Patient and Clinician Age and Suicide Risk Assessment
June 24, 2016
Research revealed that younger mental health clinicians judged a hypothetical patient’s suicide risk and need for hospitalization to be higher if the patient was described as 79 years old than if the patient was described as 39 years old (i.e. closer to their own age) even if all other characteristics of the patient were the same. In contrast, older clinicians assessed the 39-year-old patient to be more at risk of suicide and in need of hospitalization than the 79-year-old patient.
Female clinicians were more than twice as likely than male clinicians to believe that the patient was in need of hospitalization. Clinicians who saw fewer patients a week were more likely to assess the hypothetical patient to be in need of hospitalization than patients who saw more than 21 patients each week. Older clinicians tended to judge the hypothetical patient to be at higher risk than younger clinicians, regardless of the patient’s age. Most mental health clinicians (of any age and either sex) did not think the hypothetical patient required hospitalization.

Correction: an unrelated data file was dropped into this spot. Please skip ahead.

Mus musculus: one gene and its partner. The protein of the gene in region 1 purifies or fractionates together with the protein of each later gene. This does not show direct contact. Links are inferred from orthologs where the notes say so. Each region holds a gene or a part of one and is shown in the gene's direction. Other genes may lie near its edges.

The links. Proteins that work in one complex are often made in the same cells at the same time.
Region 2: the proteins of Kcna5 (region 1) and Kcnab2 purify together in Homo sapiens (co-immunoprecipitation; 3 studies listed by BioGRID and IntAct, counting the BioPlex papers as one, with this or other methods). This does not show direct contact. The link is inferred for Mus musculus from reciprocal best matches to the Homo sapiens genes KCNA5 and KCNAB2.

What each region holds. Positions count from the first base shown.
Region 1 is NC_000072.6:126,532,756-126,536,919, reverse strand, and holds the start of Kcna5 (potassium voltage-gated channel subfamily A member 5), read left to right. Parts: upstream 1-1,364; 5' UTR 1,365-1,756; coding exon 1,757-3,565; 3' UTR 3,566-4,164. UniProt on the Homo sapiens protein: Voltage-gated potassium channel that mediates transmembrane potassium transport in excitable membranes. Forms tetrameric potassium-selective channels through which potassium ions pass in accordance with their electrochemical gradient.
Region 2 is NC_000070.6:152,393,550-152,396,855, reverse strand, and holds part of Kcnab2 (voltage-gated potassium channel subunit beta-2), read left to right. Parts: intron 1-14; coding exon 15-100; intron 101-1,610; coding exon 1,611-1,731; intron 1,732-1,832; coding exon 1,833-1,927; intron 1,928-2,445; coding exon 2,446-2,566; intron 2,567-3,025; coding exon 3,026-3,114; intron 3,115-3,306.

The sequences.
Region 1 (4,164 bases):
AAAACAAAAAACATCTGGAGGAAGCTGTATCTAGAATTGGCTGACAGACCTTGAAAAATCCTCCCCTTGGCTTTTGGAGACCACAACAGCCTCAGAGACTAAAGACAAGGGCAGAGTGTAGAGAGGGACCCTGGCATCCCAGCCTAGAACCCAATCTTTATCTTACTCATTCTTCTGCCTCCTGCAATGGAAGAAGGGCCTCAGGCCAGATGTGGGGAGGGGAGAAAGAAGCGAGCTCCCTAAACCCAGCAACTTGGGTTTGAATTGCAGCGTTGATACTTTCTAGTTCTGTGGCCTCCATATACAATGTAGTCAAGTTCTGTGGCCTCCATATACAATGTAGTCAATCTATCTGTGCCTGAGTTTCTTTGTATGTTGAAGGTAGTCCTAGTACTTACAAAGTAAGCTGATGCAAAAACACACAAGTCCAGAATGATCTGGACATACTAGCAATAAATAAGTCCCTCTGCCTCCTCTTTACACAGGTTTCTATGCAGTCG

The authors suggested that it is important that mental health clinicians be made aware of biases that could affect their assessment of suicide risk and be provided with tools to mitigate them, such as assessment and hospitalization protocols that include “if this, then that” rules.
Berman, N. C., Tung, E. S., Matheny, N., Cohen, I. G., & Wilhelm, S. (2016). Clinical decision making regarding suicide risk: Effect of patient and clinician age. Death Studies, 40(5), 269–274.